The #TurnToCold campaign is successfully convincing consumers that doing all of their laundry in cold water can save them money, help their clothes last longer and reduce greenhouse gas (GHG) emissions. According to the campaign, which features a collaborative effort between Tide and HanesBrands, the collective impact of that simple action would be widespread and profound.
Washing in cold vs. hot water saves 90 percent of energy in every wash cycle. Multiply that by the 25 billion loads of laundry done in the U.S. and Canada every year, and that’s a significant energy and GHG emissions savings just by turning the dial.
“At Tide, we have a goal to turn 3 in 4 loads of laundry to cold water by 2030. If we are successful, the resulting reduction of greenhouse gas emissions over the next decade would keep 27 million metric tons of carbon dioxide out of the atmosphere,” said Todd Cline, head of sustainability at Procter & Gamble North America Fabric Care, owners of the Tide brand. “That’s 10 times the annual operations emissions from all of P&G or the equivalent of the emissions generated to power both New York and San Francisco for an entire year.”
“Meanwhile, consumers could see a savings of up to $150 per year on their energy bills,” he added. “Turning off the lights is something people often do as a way to save energy. But we want people to know that washing clothes in cold water is another, even more, impactful energy-saving eco-habit. In fact, switching just one load from hot to cold saves enough energy to power the average American household for over an hour.”
“When the #TurnToCold campaign kicked off, just under half of all laundry loads in North America used cold water,” Cline told TriplePundit. In its first 18 months, the campaign has helped push that figure to nearly 60 percent.
Chris Fox, chief sustainability officer for HanesBrands, attributes that progress to the effectiveness of the campaign’s messaging, which focuses on three benefits of cold water: better for your clothes, better for your wallet, and better for the environment. “ “This is going to be a long-term behavior change effort, and you’ve got to start with just getting the message out in front of people,” said Fox. “We’ve gotten off to a strong start with that over the last year and a half.”
Tide’s #TurnToCold partnership with Hanes aimed to make 300 million consumer impressions by the end of 2022 through messages on packaging and media outreach. The campaign left those estimates in the dust, garnering more than 800 million impressions by the end of last year. This messaging was further supplemented with clever engagements including a Tide ad series featuring Ice-T and Stone Cold Steve Austin and a partnership with 15 National Football League teams to wash a million pounds of laundry a year in cold water thereby encouraging 80 million households of NFL fans to also make the switch to cold water.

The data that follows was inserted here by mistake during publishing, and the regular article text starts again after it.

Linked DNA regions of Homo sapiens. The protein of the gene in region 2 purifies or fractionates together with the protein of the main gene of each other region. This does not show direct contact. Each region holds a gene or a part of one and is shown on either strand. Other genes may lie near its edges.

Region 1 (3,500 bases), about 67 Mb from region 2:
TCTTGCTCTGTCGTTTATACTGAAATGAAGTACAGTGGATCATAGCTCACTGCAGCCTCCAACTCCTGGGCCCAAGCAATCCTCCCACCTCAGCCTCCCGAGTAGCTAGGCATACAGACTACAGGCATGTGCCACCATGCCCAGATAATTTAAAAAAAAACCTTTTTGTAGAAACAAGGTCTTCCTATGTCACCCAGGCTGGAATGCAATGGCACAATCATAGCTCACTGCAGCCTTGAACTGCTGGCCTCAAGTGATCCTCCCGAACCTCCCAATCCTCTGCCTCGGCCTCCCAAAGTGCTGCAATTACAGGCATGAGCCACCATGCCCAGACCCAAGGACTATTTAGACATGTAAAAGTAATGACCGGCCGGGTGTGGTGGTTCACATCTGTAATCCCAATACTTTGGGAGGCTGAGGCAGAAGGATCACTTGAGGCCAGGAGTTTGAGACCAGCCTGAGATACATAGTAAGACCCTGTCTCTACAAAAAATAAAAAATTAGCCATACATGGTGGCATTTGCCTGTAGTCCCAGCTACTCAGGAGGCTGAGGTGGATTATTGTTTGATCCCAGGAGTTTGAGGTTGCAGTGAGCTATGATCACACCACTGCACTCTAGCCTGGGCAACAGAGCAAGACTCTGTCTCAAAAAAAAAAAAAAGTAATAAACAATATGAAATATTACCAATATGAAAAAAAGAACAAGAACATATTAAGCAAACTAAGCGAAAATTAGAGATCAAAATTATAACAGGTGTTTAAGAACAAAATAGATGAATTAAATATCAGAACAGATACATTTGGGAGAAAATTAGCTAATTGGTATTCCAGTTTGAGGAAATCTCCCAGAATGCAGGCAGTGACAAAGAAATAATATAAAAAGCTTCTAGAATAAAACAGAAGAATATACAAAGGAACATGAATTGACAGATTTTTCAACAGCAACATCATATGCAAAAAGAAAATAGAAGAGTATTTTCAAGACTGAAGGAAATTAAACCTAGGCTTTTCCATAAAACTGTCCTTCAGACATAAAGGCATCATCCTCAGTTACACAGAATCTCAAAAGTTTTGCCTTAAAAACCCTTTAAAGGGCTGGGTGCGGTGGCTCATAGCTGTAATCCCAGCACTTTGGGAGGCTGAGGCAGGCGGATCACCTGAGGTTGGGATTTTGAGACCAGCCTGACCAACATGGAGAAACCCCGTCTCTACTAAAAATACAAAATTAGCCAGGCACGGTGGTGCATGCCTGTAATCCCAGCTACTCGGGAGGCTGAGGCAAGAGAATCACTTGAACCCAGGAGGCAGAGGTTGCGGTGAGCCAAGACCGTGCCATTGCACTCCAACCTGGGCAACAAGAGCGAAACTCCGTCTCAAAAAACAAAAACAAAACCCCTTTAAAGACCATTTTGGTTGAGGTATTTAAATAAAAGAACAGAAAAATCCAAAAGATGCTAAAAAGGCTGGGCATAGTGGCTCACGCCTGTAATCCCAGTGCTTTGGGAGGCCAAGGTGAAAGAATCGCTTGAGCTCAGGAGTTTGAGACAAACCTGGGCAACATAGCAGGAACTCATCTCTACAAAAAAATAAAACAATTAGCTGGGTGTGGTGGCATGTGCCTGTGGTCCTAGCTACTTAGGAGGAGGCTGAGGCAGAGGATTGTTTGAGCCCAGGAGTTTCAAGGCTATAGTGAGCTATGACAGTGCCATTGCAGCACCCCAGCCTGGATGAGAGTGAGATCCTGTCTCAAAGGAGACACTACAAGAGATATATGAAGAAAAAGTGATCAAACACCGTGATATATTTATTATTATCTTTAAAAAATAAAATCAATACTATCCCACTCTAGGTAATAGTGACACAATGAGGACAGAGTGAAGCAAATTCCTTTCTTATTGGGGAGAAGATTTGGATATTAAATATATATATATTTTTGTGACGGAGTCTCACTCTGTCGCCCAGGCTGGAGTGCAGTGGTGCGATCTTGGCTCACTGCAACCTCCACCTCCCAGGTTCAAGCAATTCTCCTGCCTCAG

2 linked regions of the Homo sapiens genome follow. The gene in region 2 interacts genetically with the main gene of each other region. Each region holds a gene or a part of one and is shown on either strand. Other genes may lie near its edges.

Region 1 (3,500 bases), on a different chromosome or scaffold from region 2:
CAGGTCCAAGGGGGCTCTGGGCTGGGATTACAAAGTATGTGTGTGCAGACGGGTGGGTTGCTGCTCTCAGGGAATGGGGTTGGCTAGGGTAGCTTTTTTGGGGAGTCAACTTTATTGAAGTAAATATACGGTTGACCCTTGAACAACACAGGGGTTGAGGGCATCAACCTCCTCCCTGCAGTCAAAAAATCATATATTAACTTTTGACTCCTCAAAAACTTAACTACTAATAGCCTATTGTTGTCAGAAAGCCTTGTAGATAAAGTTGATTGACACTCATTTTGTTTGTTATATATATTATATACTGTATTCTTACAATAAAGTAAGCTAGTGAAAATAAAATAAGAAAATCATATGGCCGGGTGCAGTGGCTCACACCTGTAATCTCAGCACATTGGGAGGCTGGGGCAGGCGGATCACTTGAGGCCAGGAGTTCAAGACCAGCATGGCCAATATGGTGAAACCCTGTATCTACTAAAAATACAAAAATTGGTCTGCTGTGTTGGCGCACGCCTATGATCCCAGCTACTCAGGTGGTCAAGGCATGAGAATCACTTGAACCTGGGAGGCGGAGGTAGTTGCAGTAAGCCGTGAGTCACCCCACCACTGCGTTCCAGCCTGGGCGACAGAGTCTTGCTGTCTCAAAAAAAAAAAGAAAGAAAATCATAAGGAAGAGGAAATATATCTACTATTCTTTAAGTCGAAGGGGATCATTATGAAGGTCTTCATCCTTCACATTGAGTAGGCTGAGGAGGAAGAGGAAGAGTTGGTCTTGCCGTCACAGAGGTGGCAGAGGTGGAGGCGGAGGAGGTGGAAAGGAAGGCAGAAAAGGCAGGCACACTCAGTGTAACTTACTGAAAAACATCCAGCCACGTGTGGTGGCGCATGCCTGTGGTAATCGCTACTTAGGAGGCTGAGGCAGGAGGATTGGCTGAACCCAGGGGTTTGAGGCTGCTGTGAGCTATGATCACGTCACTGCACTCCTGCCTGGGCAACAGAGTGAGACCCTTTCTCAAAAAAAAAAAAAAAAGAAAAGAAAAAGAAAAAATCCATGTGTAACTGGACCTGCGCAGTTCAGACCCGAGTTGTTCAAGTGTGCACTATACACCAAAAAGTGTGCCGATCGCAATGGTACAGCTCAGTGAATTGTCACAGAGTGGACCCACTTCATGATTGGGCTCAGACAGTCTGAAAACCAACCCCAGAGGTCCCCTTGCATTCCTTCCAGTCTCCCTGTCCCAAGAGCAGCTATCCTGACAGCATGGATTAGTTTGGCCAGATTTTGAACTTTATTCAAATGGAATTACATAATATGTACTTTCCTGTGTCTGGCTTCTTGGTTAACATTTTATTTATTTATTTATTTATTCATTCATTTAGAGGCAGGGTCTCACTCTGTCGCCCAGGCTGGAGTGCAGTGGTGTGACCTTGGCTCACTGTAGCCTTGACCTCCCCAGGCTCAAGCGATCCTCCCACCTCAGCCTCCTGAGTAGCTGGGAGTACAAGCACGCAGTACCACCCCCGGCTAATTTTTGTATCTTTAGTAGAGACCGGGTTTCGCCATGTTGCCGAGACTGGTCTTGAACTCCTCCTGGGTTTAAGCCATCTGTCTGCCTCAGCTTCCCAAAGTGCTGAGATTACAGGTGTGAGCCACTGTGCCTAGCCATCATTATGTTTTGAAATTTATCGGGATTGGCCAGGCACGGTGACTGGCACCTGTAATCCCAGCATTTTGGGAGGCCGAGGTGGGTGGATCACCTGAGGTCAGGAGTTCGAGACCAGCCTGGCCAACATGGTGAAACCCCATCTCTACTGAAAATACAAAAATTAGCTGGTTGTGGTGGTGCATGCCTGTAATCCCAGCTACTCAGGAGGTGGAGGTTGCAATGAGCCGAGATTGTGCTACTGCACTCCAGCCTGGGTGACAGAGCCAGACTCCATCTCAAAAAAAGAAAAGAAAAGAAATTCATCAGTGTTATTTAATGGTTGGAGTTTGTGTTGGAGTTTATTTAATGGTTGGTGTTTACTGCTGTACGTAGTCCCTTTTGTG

Both Tide and HanesBrands have set ambitious, long-term sustainability agendas for the next two decades. Tide launched its 2030 Ambition in March of last year, which outlines plans to “decarbonize laundry at every step” — from design, manufacturing and distribution to consumer use and end of life.
At the same time, leading brands like Tide will play a critical role in helping its parent company, P&G, meet its goal of net zero carbon emissions by 2040, including reducing their products’ carbon footprint by 40 percent per use and making manufacturing operations carbon neutral by the end of this decade.
HanesBrands recently updated its 2030 Global Sustainability Goals to reflect the progress made since the targets were first announced in 2020. The company has committed to set science-based targets to significantly reduce emissions, cut energy and water use by 25 percent, and eliminate landfill waste, among other objectives.
Importantly, the #TurnToCold campaign gives people a way to make a positive impact, and organizers are finding that people want to lead more sustainable lives.
“It’s really meaningful to consumers to know that if they make these changes, it’s actually having a positive impact,” Cline said. “It’s not an instance where they have to give up something in their life. It’s just really a win-win for everyone.”
According to Fox, the #TurnToCold campaign is a “great example” of the overall importance of collaboration between businesses.
“The more companies like ours come together, sing the same song and drive the same message, we believe that will really create behavior change for the long haul,” Fox said. “This is an effort that I don’t know if either one of us would be as effective at independently, but when you put two big organizations together successfully, you can have one and one equal three.”
Cline said discussions are underway about how to extend the relationship and do more through the collaboration.
“We recognize that consumer behavior change will take a long time and just one ad campaign and six months of talking about it on a package aren’t going to move the needle to 3 out of 4 loads of laundry washed in cold water,” Cline said. “This is a long-term commitment.”
This article series is sponsored by HanesBrands and produced by the TriplePundit editorial team.
Image credits: Dan Gold/Unsplash and Turn to Cold
Gary E. Frank is a writer with more than 30 years of experience encompassing journalism, marketing, media relations, speech writing, university communications and corporate communications.